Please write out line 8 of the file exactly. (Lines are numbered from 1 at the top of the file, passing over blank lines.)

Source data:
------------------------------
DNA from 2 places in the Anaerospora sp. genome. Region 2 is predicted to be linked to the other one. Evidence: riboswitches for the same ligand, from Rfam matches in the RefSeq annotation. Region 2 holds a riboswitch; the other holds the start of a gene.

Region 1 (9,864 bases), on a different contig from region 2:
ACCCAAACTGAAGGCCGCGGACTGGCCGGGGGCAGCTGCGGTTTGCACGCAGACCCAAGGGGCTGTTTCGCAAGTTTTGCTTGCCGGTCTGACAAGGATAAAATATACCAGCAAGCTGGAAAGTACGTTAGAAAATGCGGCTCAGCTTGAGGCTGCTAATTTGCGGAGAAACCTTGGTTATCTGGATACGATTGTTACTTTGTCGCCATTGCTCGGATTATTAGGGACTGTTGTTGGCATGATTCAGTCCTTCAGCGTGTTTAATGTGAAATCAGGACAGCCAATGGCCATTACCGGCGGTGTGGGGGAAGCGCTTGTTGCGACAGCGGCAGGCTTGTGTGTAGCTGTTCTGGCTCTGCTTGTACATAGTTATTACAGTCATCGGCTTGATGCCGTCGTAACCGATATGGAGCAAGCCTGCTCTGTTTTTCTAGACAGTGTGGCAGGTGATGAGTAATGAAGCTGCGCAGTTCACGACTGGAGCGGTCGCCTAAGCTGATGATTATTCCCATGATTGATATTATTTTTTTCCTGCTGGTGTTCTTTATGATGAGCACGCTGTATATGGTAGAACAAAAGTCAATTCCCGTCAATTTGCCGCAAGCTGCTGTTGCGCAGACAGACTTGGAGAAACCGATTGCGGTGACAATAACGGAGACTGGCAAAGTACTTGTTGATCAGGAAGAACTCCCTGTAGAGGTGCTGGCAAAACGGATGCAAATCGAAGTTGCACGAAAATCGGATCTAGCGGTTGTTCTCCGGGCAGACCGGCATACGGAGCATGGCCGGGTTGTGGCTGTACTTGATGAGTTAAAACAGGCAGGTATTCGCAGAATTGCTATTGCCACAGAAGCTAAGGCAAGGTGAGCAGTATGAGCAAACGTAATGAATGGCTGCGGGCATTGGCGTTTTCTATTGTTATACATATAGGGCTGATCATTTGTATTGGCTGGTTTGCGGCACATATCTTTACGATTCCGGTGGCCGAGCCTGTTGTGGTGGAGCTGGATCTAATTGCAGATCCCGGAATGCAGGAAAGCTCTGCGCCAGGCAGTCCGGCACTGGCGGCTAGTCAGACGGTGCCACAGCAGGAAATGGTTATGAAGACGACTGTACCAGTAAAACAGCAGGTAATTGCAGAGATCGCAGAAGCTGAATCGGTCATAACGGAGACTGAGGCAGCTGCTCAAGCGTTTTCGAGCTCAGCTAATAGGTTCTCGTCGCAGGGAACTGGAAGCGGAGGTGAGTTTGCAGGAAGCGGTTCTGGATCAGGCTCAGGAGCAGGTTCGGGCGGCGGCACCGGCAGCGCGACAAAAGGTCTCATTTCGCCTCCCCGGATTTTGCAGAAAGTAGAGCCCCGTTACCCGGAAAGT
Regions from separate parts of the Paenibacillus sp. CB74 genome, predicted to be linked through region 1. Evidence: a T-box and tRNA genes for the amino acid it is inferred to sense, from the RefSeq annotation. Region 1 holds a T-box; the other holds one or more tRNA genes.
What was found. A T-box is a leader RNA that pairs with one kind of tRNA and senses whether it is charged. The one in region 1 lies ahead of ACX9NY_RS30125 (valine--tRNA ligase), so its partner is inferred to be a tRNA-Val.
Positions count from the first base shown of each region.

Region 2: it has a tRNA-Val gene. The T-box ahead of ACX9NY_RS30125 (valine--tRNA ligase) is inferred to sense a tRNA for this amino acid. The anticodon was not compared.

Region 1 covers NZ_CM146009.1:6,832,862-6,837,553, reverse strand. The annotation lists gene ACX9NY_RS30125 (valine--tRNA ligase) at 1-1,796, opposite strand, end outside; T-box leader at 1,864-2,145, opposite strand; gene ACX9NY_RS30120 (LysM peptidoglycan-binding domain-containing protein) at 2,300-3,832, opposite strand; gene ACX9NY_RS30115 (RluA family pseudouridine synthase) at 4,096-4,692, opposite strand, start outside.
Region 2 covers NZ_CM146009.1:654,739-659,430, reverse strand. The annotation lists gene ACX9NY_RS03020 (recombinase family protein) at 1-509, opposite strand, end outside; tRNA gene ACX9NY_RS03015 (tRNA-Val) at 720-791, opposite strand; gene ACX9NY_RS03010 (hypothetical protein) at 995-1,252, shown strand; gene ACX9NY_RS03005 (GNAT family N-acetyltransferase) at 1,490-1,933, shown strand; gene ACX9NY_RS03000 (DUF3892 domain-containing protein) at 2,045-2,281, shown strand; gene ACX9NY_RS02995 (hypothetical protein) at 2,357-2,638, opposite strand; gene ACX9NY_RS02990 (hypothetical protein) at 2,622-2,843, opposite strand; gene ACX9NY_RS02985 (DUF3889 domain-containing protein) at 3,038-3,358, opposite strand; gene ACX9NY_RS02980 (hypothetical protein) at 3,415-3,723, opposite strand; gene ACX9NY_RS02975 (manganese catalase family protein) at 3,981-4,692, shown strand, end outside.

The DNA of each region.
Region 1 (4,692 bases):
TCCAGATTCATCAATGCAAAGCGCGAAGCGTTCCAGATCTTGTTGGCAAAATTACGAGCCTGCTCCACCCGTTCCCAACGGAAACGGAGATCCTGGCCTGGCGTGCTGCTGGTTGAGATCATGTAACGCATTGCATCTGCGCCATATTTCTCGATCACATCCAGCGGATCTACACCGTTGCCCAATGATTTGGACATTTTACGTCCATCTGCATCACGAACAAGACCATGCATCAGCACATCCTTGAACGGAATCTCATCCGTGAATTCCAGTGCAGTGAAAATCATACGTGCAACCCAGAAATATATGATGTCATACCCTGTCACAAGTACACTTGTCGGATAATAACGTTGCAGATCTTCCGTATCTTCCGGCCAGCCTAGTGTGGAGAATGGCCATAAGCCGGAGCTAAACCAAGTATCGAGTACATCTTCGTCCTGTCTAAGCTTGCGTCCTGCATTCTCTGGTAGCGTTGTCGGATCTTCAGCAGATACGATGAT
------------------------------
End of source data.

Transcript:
Region 1 covers NZ_CM146009.1:6,832,862-6,837,553, reverse strand. The annotation lists gene ACX9NY_RS30125 (valine--tRNA ligase) at 1-1,796, opposite strand, end outside; T-box leader at 1,864-2,145, opposite strand; gene ACX9NY_RS30120 (LysM peptidoglycan-binding domain-containing protein) at 2,300-3,832, opposite strand; gene ACX9NY_RS30115 (RluA family pseudouridine synthase) at 4,096-4,692, opposite strand, start outside.